If you're single, and you've ever been interested in someone whose lifestyle is very different from your own--which in the Jewish world usually means religiously--you've likely heard the phrase, "A bird may love a fish, but where will they build a house?" Or maybe you're a fan of classic Broadway and know that "fish gotta swim, birds gotta fly." Well, what if those assumptions were not true?
Now , according to the Daily Mail, nature weighs in on "religious" difference affecting living arrangements, with the mangrove killfish. This violently named fish spends several months of every year out of the water and living inside trees.
Hidden away inside rotten branches and trunks, the remarkable creatures temporarily alter their biological makeup so they can breathe air. Biologists studying the killifish say they astonished it can cope for so long out of its natural habitat.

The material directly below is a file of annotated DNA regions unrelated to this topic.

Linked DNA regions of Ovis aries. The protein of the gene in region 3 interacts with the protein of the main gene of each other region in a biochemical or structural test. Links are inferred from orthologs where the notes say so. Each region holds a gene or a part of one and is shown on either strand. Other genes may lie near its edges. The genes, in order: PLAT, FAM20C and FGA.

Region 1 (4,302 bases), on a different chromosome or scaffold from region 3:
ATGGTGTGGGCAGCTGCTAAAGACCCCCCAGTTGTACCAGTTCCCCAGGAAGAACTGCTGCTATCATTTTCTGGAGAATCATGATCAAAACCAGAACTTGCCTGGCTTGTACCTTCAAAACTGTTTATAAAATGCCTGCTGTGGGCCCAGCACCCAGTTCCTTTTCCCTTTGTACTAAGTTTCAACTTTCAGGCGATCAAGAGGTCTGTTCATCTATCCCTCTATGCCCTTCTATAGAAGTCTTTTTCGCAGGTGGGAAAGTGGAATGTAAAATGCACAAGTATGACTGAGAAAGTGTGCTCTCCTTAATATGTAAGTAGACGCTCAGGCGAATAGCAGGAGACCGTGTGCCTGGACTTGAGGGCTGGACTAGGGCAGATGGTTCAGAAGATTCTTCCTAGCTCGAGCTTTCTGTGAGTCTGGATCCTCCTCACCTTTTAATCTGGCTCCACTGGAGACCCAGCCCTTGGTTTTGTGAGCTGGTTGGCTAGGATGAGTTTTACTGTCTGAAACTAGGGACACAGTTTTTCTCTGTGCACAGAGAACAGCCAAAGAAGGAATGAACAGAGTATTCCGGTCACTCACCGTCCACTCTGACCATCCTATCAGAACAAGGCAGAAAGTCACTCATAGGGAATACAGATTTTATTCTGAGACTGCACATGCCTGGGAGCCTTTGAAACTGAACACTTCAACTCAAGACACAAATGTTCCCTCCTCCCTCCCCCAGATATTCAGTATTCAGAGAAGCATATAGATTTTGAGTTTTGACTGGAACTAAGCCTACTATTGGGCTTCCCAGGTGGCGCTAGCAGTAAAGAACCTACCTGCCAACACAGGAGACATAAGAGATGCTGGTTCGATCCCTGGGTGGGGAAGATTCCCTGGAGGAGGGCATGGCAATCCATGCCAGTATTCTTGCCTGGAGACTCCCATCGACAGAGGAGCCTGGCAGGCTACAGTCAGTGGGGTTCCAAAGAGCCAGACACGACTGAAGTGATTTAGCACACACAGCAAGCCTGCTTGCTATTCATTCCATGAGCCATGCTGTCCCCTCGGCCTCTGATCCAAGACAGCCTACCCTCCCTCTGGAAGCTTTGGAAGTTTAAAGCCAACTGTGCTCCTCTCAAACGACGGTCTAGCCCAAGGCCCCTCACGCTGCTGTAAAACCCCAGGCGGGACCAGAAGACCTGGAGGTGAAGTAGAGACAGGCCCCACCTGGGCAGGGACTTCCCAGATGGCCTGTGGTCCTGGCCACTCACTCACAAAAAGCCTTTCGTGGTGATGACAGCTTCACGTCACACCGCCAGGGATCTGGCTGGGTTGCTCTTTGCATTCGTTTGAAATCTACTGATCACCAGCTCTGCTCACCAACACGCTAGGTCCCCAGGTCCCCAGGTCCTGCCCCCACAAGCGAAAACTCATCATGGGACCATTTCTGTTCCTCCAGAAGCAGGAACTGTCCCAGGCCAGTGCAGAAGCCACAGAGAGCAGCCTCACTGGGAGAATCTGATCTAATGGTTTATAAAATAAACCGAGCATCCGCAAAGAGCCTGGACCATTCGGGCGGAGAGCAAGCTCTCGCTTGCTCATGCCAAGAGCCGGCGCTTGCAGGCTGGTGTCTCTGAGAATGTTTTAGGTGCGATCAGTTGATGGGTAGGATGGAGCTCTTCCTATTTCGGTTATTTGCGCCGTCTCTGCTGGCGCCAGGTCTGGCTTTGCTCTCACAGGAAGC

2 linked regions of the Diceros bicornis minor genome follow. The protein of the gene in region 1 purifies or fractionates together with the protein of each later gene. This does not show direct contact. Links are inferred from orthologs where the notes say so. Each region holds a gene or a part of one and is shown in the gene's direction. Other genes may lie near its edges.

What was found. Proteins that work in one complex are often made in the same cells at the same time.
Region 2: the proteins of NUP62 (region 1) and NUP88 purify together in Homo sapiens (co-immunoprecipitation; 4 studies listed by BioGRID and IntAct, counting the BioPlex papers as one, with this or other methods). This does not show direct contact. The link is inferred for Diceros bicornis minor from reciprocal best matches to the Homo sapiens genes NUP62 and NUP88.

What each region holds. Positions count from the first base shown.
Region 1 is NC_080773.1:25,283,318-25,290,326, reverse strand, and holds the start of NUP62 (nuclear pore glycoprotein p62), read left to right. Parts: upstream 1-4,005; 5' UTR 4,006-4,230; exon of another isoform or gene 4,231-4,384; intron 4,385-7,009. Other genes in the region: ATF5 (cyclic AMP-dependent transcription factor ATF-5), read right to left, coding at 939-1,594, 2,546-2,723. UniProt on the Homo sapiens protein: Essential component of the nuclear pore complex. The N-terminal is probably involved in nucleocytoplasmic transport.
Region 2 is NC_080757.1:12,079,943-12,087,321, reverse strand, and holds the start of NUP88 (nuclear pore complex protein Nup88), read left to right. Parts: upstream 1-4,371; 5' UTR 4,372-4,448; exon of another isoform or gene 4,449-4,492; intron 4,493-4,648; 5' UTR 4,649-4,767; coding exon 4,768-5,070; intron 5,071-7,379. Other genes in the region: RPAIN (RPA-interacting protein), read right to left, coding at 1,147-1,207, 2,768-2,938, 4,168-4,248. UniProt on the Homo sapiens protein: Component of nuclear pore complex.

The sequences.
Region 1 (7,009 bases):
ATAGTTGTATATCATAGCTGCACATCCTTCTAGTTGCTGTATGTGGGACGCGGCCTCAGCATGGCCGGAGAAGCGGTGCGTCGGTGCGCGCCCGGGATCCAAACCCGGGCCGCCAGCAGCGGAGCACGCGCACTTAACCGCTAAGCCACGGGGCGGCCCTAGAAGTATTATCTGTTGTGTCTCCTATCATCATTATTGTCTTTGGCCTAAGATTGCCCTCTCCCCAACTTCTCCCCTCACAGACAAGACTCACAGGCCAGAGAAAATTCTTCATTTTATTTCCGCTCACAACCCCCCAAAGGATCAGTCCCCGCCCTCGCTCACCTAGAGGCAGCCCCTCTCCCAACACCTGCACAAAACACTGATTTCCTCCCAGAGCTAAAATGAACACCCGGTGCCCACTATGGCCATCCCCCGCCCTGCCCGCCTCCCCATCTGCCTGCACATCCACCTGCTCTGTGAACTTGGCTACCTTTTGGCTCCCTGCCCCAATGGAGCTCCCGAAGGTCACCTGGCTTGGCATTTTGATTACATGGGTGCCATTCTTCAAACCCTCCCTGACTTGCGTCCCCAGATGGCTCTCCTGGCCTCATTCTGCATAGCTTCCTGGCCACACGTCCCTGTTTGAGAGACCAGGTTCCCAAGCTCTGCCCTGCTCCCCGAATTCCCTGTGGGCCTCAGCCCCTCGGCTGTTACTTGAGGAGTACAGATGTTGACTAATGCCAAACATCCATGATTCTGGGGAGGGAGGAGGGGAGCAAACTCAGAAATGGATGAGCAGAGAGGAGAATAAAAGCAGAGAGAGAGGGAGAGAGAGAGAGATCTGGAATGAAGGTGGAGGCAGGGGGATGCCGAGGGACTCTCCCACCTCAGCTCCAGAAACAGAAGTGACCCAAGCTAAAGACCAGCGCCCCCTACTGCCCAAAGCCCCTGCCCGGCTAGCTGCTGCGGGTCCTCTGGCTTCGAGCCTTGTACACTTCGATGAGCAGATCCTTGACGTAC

These changes are only temporary, altering to permit the fish to live in the tree for a while; at some point, the fish reverses its composition and returns to the water. This fish is more adaptable than most single people.
Forget the creepiness of a fish that can haul itself onto dry land and find shelter in a tree; this was an exciting discovery. If fish can live in trees, then maybe there can be compromise when it comes to religious differences? To carry through the metaphor, will there be a point at which "a fish" and "a bird" could conceivably build "a house" together?
Not so fast...
Apparently, the killfish was previously best known for one other bizarre quirk: they are the only known vertebrate (animal with a backbone) to reproduce without the need for a mate.
Killifish can develop both female and male sexual organs, and fertilise their eggs while they are still in the body, laying tiny embryos into the water.
This is nature's irony: that the most adaptable of species are too independent to require companionship. Is such a species to be pitied, or is there a lesson to be learned?
[crossposted to JDatersAnonymous]